It is said in the Bhagavad Gita, “Mysterious are the ways of Karma.” How do our actions or thoughts influence our future? Why do bad things happen to good people? Why do some people work so hard and never succeed? The concept of karma helps zero in on many of these questions. Many theories and philosophies talk about karma, but in its essence, karma is the seed of action. It is an impression that draws in similar situations and events.
Harming others brings trouble to yourself. That is why you should not harm others. Not for their sake, but for your own sake. —Gurudev Sri Sri Ravi Shankar, Commentary on the Bhagavad Gita
Did you incur coffee karma?
Here is an example that might help you understand karma better. Let’s say you only started a morning ritual of drinking coffee a few years ago. There was no beverage karma in your subconscious mind. Then, one day you decided to start drinking coffee. The karma seed of drinking coffee is now sown.
Initially, if you did not get coffee on some days, you could manage well without it; karma had not manifested yet. But after several years, if you do not get coffee first thing in the morning, your head may start hurting, or you may feel irritable and restless. That is your coffee karma that has manifested.
Human life is said to be tied to karma, and only in human life is it possible to rise above karmic bondage. Going into oneself and understanding the true nature of karma and one’s consciousness is the beginning of eliminating karma.
Sometimes, the basic function of understanding karma brings relief and saves the mind. When you know an adverse event or outcome is not your own doing but simply a result of your past karmas, it keeps your mind from worrying, agitation, and complaining.
Yogically, there are three types of karma. The word karma refers to the results of past actions, present actions, and actions we will perform in the future.
Karma as an Impression
Here karma is latent, in the form of an impression in the mind. For example, you look at a banana and you want to eat it because you know you have eaten it before and you liked it or it satiated your hunger. Here, karma is in the form of an impression of a banana. If you liked it once, you crave it again; that is also karma in the form of the result of an action.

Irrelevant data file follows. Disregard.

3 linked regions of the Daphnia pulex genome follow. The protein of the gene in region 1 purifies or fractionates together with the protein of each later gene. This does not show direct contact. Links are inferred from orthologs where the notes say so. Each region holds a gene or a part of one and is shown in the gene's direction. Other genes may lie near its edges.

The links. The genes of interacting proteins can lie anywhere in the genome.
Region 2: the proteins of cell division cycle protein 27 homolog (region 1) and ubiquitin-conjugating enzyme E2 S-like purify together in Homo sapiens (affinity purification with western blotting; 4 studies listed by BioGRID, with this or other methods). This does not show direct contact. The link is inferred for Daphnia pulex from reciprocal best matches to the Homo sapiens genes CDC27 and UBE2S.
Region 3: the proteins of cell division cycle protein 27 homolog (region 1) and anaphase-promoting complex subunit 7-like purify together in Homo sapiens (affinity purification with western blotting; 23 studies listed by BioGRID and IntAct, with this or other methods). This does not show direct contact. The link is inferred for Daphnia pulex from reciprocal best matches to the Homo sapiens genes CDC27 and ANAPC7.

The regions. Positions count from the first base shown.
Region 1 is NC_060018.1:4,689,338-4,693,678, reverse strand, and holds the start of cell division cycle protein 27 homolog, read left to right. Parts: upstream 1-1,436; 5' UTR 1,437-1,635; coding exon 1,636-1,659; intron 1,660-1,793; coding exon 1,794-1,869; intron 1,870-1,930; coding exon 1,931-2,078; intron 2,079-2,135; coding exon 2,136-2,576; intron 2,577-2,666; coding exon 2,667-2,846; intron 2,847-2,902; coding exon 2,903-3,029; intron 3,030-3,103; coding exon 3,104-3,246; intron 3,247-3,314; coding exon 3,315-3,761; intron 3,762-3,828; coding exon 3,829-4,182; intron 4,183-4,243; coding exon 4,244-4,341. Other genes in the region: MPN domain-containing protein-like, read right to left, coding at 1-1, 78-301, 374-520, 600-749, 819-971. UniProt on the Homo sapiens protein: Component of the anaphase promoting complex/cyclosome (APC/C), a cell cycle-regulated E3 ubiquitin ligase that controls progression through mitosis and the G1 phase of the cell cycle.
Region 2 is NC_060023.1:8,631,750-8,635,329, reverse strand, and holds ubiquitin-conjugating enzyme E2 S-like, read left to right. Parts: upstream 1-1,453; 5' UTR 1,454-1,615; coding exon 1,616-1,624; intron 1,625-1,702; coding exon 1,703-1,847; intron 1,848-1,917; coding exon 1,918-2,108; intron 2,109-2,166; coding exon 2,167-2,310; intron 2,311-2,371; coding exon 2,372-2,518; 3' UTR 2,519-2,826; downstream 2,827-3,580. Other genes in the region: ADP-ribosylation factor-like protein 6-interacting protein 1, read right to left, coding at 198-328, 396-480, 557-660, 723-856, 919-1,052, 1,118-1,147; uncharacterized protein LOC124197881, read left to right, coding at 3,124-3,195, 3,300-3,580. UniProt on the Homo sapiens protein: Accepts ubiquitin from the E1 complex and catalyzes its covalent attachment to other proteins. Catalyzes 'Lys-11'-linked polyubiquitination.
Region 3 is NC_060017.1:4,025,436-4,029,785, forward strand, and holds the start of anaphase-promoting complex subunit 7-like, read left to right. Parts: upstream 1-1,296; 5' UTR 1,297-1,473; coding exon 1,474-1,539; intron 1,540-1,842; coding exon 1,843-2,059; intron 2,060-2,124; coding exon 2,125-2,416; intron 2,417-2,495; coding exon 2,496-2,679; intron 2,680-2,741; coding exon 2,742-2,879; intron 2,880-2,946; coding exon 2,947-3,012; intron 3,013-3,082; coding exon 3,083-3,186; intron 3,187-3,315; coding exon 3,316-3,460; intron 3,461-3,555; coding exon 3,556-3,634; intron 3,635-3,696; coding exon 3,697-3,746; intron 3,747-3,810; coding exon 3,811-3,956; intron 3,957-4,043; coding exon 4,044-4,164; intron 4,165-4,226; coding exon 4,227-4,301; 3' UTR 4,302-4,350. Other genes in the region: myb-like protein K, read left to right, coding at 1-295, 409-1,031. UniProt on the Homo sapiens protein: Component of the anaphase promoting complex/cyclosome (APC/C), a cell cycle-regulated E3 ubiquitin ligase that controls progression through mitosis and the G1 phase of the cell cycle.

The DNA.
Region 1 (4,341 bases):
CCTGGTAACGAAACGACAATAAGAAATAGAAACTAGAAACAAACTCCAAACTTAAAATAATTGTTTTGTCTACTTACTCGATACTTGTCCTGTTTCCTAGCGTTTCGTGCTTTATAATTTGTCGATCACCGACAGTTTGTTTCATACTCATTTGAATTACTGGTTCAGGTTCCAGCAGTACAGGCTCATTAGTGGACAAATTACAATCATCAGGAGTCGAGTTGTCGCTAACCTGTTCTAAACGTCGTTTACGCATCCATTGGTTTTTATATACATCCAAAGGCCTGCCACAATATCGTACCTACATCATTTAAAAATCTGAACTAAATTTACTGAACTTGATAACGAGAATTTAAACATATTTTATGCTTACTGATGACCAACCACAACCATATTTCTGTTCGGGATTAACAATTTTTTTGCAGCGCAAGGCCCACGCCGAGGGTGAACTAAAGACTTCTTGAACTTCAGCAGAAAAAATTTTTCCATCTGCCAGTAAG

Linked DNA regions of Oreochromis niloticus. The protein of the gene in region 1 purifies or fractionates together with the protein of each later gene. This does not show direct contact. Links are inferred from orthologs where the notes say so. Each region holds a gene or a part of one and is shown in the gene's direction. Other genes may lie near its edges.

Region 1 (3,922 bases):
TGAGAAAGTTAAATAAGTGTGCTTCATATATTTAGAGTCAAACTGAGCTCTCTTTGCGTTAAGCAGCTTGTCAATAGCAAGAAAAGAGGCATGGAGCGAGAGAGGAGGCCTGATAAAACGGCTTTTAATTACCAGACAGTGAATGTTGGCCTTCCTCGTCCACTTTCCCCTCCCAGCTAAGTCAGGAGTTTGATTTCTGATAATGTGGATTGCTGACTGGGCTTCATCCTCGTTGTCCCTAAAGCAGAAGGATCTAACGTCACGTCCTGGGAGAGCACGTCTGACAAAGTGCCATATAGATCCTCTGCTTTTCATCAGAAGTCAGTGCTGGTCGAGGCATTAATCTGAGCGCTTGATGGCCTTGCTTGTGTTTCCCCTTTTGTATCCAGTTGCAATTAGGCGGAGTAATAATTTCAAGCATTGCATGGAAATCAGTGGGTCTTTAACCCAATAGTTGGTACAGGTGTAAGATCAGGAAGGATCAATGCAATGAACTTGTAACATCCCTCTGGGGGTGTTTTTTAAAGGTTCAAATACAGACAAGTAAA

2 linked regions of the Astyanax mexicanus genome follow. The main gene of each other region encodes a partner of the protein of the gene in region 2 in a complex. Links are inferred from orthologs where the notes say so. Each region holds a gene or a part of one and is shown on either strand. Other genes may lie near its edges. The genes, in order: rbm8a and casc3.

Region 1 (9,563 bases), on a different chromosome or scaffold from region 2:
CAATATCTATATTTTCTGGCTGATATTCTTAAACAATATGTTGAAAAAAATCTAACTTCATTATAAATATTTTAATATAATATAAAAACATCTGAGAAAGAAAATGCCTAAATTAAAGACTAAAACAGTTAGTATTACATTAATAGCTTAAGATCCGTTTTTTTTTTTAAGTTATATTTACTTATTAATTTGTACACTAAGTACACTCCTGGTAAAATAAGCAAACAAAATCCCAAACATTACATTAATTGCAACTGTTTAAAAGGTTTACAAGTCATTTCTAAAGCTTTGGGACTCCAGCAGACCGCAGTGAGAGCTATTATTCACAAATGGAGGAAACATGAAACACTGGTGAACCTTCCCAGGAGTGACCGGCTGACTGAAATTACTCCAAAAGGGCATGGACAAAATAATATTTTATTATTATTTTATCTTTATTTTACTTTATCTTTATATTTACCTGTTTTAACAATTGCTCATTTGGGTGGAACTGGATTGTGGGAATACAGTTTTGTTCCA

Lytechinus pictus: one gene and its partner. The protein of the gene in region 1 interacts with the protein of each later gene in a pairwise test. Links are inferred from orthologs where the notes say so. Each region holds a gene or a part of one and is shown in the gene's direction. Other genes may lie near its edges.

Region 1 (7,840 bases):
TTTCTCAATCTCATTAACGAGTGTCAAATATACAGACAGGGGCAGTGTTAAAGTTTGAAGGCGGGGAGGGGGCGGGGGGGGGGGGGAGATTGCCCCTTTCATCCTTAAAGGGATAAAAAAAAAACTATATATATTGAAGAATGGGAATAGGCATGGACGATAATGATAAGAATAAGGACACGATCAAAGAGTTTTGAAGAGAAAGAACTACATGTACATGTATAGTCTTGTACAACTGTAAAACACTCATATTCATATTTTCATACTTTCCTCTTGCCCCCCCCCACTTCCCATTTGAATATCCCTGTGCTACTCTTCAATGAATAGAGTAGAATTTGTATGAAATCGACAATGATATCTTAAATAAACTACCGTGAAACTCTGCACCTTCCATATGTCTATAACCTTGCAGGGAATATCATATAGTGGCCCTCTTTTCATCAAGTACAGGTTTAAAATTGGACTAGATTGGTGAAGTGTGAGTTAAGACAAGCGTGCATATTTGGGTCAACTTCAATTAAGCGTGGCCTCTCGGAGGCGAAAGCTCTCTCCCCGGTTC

Karma as Action
An action is born out of a conscious decision, whereas when you react, it is on an impulse. According to the laws of karma, impulsive actions create a chain of karma. Reaction, as well as lack of action, creates karma. It is only conscious action that does not create karma.
For example, a soldier shooting in war as part of his duty does not incur karma, or a doctor is doing his best to treat a patient, but despite those efforts, the patient dies—the doctor does not incur karma. However, if a doctor does not give medicine when a patient needs it or is negligent in their care, they are said to incur karma.
Karma as a Result of the Action
Karma is also an outcome of action or decisions. Like our first example, when you didn’t drink coffee, there was no karma—or bondage—but performing the action (drinking coffee) repeatedly created karma, a bondage from which you may now struggle to escape.
Karma is Time Bound
Another aspect of karma—karma and karma phala (fruits of actions) are time-bound. This means the result or effect of a cause lasts for a limited time. For this reason, great sages suggest that good or auspicious actions must be done immediately—before time eats away the fruit of action.
Karma includes actions that we perform not only with our body but also through our mind and speech. So you may not act on the thought of killing someone, but if the thought has come up, it is a result of karma.
Karma Based on Time
Karma is of three types—Prarabdha, Sanchita, and Agami—based on whether the action has already started bearing results, is yet to, or is going to,
Prarabdha translates to ‘begun.’ This action is already manifesting and yielding its effect; nothing can be done to prevent this type of karma from unfolding.
Sanchita Karma is the piled up or collected karma, a tendency or impression in the mind that has not manifested into action or fruit yet. Spiritual practices can eliminate Sanchita karma before it manifests. Satsang, chanting, or meditating burns the seed of all the negative karma of this kind.